The Jetta’s familiar front McPherson strut/rear track-correcting torsion beam rear axle provides sure-footed handling and excellent lateral stability. Standard all-season tires are 195/65R-15 inch, while 205/55R-16 inch tires are optional. With a turning circle of just 10 metres (32.8 feet), the Jetta is fairly easy to drive around town.
Braking is excellent too – four wheel disc brakes and ABS are standard equipment. However, when braking hard there is some forward ‘dive’, and when accelerating, backward pitch is moderately excessive. This is primarily due to softer springs. Apparently, these springs were designed for the ‘softer’ North American market – great on the freeway, but not so much fun on a twisty road. For those who enjoyed the handling of the previous-generation Jetta, these springs come as a bit of a let-down. The good news is that VW does offer stiffer springs through its dealerships.
Jetta GLS 1.8T models include an anti skid system called ‘ASR’ or Anti-Slip Regulation, and a low-speed traction control system called ‘EDL’ or Electronic Differential Lock. The EDL system works up to speeds of 38 km/h while the ASR system works at any speed controlling throttle response and applying brake forces to wheels that have lost traction. The result is increased traction, more stability when cornering on slippery surfaces, and less chance of losing control in dangerous driving conditions. This system is standard on the 1.8T.
The similarities between Audi and VW are evident in the passenger cabin (Audi is VW’s luxury arm). The Jetta offers the same kind of dashboard materials and pleasant, simple dash design.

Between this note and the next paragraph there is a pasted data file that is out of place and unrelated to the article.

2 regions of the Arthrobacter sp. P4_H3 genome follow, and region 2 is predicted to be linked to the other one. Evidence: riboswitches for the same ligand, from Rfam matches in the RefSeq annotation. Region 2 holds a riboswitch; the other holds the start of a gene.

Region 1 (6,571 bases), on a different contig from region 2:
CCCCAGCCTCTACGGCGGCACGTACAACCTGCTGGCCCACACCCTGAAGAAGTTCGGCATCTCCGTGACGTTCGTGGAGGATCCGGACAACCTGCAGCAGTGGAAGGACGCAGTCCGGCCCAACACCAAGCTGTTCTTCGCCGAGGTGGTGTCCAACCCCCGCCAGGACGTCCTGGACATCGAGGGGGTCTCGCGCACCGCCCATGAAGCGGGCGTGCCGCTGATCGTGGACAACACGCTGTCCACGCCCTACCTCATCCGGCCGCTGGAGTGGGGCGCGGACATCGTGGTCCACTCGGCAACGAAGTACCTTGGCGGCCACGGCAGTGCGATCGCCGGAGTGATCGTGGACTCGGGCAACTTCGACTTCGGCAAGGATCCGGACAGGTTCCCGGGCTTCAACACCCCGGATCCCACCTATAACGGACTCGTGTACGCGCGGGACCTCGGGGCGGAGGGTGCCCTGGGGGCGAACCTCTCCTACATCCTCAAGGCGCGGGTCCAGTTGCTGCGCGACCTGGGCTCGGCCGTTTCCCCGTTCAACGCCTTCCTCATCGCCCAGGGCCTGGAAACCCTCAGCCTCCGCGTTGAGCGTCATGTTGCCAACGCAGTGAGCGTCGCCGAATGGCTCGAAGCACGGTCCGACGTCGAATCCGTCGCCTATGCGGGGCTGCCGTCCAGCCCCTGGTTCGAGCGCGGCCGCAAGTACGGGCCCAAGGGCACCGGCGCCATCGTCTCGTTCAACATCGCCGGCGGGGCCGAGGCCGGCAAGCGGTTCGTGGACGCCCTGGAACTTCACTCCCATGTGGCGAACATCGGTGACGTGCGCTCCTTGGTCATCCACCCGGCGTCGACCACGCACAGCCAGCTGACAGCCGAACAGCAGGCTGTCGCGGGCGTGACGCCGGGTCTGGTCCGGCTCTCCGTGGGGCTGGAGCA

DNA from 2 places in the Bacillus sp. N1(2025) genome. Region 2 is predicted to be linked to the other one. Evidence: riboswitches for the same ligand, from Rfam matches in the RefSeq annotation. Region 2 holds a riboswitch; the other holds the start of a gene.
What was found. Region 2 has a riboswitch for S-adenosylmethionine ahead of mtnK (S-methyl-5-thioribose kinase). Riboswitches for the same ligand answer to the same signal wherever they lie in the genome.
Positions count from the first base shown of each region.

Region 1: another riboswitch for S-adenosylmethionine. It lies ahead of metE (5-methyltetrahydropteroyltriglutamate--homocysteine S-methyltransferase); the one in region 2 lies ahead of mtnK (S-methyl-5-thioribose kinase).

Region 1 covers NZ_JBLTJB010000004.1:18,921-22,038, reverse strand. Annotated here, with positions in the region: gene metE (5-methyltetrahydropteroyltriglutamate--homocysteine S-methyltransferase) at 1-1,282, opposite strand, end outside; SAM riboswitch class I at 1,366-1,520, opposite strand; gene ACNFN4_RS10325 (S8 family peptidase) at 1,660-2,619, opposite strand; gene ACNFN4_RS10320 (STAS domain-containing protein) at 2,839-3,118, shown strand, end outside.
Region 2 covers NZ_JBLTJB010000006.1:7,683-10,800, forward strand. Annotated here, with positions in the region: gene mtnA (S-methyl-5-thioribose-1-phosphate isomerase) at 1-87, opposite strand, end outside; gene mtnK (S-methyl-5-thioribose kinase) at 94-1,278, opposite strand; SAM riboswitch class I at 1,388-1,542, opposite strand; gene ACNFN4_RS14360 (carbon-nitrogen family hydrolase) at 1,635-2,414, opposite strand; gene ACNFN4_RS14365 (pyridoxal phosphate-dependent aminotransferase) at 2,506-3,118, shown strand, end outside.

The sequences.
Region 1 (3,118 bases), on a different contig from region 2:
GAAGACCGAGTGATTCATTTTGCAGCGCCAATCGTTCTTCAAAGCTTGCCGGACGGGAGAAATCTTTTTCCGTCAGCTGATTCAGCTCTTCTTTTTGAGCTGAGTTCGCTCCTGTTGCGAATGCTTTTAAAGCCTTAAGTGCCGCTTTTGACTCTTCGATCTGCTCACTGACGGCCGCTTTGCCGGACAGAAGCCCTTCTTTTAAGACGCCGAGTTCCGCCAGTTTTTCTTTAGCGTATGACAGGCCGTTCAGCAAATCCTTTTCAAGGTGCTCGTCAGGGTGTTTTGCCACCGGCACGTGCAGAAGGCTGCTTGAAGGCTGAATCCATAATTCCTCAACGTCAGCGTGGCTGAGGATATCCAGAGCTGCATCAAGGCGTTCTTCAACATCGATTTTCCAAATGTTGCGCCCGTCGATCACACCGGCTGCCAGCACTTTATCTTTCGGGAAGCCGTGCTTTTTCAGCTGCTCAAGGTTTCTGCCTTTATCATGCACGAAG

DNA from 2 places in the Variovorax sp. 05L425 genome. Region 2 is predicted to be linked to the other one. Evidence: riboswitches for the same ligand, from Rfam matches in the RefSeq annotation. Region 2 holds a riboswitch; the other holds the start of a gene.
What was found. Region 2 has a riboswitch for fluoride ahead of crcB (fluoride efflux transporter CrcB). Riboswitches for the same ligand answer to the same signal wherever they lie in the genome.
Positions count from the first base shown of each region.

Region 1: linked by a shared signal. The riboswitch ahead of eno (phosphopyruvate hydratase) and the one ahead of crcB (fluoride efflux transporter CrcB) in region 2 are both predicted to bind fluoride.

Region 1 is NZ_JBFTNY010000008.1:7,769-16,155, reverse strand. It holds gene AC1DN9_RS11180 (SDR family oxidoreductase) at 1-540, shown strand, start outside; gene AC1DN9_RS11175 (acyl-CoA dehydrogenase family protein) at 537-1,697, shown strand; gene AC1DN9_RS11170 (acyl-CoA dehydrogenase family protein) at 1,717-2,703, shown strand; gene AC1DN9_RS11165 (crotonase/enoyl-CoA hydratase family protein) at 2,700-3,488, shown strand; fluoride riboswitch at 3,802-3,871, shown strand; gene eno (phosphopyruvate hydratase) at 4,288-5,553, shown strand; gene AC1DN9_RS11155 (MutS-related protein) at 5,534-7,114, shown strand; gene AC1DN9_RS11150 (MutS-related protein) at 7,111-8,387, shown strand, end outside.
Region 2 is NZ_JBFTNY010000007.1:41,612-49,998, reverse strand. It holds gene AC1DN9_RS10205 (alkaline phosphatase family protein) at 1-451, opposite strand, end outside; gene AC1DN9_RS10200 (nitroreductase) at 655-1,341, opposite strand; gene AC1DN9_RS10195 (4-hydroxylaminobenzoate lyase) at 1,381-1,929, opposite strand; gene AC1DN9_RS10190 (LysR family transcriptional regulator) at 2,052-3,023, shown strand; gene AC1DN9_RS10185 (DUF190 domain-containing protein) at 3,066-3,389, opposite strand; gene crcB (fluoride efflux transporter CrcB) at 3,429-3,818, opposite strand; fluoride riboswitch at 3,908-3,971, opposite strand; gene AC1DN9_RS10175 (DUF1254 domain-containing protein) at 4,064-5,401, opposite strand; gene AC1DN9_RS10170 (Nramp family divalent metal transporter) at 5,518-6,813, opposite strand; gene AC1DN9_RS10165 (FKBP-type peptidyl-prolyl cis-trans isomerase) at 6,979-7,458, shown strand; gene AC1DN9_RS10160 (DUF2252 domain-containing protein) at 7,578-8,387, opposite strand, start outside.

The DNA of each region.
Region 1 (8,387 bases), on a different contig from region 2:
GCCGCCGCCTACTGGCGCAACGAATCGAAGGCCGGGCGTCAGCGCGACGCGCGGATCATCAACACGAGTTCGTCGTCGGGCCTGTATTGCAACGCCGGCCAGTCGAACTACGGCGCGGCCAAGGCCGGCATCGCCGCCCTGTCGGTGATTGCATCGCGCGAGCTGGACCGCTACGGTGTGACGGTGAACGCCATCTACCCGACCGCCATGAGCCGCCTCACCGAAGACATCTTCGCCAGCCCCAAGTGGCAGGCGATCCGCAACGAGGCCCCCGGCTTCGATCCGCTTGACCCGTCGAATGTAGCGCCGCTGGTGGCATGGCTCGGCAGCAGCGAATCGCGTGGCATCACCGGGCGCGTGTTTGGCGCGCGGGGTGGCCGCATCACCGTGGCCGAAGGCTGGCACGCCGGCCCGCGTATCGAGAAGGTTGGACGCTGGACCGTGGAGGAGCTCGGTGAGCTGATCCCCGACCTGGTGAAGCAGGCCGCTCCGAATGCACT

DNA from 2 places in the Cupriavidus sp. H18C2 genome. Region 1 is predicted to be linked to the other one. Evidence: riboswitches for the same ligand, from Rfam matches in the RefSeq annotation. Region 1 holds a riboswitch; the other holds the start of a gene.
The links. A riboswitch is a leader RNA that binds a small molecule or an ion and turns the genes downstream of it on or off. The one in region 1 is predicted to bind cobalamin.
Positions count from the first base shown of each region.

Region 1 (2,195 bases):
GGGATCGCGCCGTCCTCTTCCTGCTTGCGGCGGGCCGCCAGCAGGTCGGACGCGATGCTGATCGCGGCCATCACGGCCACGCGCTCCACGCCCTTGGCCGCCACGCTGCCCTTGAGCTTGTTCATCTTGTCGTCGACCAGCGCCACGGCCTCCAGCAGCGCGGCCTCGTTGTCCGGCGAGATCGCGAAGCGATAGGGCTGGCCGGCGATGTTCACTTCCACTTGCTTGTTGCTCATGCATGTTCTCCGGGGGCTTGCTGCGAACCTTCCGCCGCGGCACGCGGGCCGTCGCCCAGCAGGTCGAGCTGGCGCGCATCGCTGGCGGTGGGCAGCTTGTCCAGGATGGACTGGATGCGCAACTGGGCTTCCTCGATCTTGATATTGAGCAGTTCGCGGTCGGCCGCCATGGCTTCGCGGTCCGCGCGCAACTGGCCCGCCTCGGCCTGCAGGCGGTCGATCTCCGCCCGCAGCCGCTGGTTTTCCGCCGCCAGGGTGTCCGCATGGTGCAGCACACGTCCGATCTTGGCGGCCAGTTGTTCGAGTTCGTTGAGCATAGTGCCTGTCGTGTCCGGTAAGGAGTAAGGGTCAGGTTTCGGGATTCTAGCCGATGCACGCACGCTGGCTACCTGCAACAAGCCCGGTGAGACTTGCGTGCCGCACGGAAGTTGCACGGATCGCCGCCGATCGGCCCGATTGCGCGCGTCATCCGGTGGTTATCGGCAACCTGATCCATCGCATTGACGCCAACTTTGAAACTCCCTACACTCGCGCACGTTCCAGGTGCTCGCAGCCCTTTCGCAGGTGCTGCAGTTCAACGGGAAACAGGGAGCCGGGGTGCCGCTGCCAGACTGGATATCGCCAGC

The new Jetta’s radio and heater are positioned lower than in previous-generation Jettas, but I found controls easy to reach. Near the top of the dash are controls for the optional front seat heaters with five heat settings – a great idea. There’s also an On/Off button for the ASR, rear defroster, and a hazard button. The lower dash also has two pull-out cupholders.
The overall quality of interior materials is high – nice touches include chromed door handles and a chromed shift gate for the transmission. The front sport seats have excellent lateral support, and interior room is adequate for four adults – the high ceiling provides plenty of headroom, and the raised front seats add room for the rear passengers’ feet.
Outward visibility is generally good, but visibility to the rear is obstructed slightly by the high trunklid, and by the centre head restraint if it is not removed.
My only major complaint is the type of soft velour seat fabric used. It attracts hairs and lint and requires cleaning at least once a week, particularly if you have black seats.
For the 1.8T GLS base price of $25,250, you get a premium eight speaker AM/FM cassette stereo with CD prep (CD player optional), power rack and pinion steering, power windows (one-touch up/down in front), air conditioning, height-adjustable driver’s seat, lockable 60/40 split folding rear seats, cruise control, tilt/telescopic steering wheel, remote central locking and a foldaway key fob, anti-theft alarm and vehicle immobilizer, intermittent speed-sensitive wipers, power heated mirrors, tachometer and rear reading lights.
Major options include leather upholstery, a four-speed automatic transmission, alloy wheels, sunroof, metallic paint, and a premium Monsoon sound system.
Standard safety features include front and side airbags (in the front seats), five three-point seatbelts and five adjustable head restraints, four wheel disc brakes with ABS, ASR, and a rigid body shell.
Like all VW’s the 1.8T comes with a 2 year/40,000 km warranty and a 5 year/80,000 km powertrain warranty.
The base price is $25,250 plus $545 freight. With an automatic transmission, that jumps to $26,250.